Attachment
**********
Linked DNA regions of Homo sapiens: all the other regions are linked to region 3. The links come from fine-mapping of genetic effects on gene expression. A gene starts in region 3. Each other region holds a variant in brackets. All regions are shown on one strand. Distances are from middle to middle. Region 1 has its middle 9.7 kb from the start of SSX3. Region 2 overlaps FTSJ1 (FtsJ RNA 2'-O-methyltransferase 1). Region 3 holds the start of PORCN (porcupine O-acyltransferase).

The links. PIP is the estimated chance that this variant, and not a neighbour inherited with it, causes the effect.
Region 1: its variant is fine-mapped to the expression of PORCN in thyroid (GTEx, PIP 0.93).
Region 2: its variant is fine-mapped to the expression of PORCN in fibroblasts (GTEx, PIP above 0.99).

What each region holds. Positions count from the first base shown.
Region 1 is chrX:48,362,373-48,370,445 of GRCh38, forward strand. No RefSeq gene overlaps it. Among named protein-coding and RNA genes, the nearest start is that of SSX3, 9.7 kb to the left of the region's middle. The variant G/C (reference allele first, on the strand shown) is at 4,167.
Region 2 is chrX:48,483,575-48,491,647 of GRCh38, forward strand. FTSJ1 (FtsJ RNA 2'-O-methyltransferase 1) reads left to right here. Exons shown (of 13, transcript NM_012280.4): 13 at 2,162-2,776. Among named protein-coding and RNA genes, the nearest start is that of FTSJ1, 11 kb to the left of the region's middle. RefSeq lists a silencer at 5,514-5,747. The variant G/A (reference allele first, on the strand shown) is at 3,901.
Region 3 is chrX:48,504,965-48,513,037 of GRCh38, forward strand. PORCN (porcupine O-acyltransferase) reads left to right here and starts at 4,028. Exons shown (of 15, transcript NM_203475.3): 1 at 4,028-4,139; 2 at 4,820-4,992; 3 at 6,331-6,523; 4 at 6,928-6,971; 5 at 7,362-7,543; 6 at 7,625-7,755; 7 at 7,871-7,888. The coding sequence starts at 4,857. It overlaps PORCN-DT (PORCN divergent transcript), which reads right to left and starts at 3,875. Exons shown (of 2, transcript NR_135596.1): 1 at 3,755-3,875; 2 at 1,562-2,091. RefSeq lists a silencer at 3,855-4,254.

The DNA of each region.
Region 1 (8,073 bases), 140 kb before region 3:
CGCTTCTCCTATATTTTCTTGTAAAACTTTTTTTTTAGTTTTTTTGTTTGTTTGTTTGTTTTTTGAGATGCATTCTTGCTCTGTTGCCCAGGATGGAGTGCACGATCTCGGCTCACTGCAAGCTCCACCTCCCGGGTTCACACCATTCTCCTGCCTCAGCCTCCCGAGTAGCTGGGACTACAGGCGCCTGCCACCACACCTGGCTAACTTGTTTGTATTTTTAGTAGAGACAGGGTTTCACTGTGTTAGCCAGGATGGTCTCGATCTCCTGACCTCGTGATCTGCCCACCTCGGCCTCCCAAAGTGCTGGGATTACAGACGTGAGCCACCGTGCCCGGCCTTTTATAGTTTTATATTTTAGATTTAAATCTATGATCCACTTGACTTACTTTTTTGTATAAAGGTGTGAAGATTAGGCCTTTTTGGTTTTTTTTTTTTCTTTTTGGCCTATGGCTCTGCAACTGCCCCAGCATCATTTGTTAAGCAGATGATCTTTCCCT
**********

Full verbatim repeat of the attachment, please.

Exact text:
Linked DNA regions of Homo sapiens: all the other regions are linked to region 3. The links come from fine-mapping of genetic effects on gene expression. A gene starts in region 3. Each other region holds a variant in brackets. All regions are shown on one strand. Distances are from middle to middle. Region 1 has its middle 9.7 kb from the start of SSX3. Region 2 overlaps FTSJ1 (FtsJ RNA 2'-O-methyltransferase 1). Region 3 holds the start of PORCN (porcupine O-acyltransferase).

The links. PIP is the estimated chance that this variant, and not a neighbour inherited with it, causes the effect.
Region 1: its variant is fine-mapped to the expression of PORCN in thyroid (GTEx, PIP 0.93).
Region 2: its variant is fine-mapped to the expression of PORCN in fibroblasts (GTEx, PIP above 0.99).

What each region holds. Positions count from the first base shown.
Region 1 is chrX:48,362,373-48,370,445 of GRCh38, forward strand. No RefSeq gene overlaps it. Among named protein-coding and RNA genes, the nearest start is that of SSX3, 9.7 kb to the left of the region's middle. The variant G/C (reference allele first, on the strand shown) is at 4,167.
Region 2 is chrX:48,483,575-48,491,647 of GRCh38, forward strand. FTSJ1 (FtsJ RNA 2'-O-methyltransferase 1) reads left to right here. Exons shown (of 13, transcript NM_012280.4): 13 at 2,162-2,776. Among named protein-coding and RNA genes, the nearest start is that of FTSJ1, 11 kb to the left of the region's middle. RefSeq lists a silencer at 5,514-5,747. The variant G/A (reference allele first, on the strand shown) is at 3,901.
Region 3 is chrX:48,504,965-48,513,037 of GRCh38, forward strand. PORCN (porcupine O-acyltransferase) reads left to right here and starts at 4,028. Exons shown (of 15, transcript NM_203475.3): 1 at 4,028-4,139; 2 at 4,820-4,992; 3 at 6,331-6,523; 4 at 6,928-6,971; 5 at 7,362-7,543; 6 at 7,625-7,755; 7 at 7,871-7,888. The coding sequence starts at 4,857. It overlaps PORCN-DT (PORCN divergent transcript), which reads right to left and starts at 3,875. Exons shown (of 2, transcript NR_135596.1): 1 at 3,755-3,875; 2 at 1,562-2,091. RefSeq lists a silencer at 3,855-4,254.

The DNA of each region.
Region 1 (8,073 bases), 140 kb before region 3:
CGCTTCTCCTATATTTTCTTGTAAAACTTTTTTTTTAGTTTTTTTGTTTGTTTGTTTGTTTTTTGAGATGCATTCTTGCTCTGTTGCCCAGGATGGAGTGCACGATCTCGGCTCACTGCAAGCTCCACCTCCCGGGTTCACACCATTCTCCTGCCTCAGCCTCCCGAGTAGCTGGGACTACAGGCGCCTGCCACCACACCTGGCTAACTTGTTTGTATTTTTAGTAGAGACAGGGTTTCACTGTGTTAGCCAGGATGGTCTCGATCTCCTGACCTCGTGATCTGCCCACCTCGGCCTCCCAAAGTGCTGGGATTACAGACGTGAGCCACCGTGCCCGGCCTTTTATAGTTTTATATTTTAGATTTAAATCTATGATCCACTTGACTTACTTTTTTGTATAAAGGTGTGAAGATTAGGCCTTTTTGGTTTTTTTTTTTTCTTTTTGGCCTATGGCTCTGCAACTGCCCCAGCATCATTTGTTAAGCAGATGATCTTTCCCT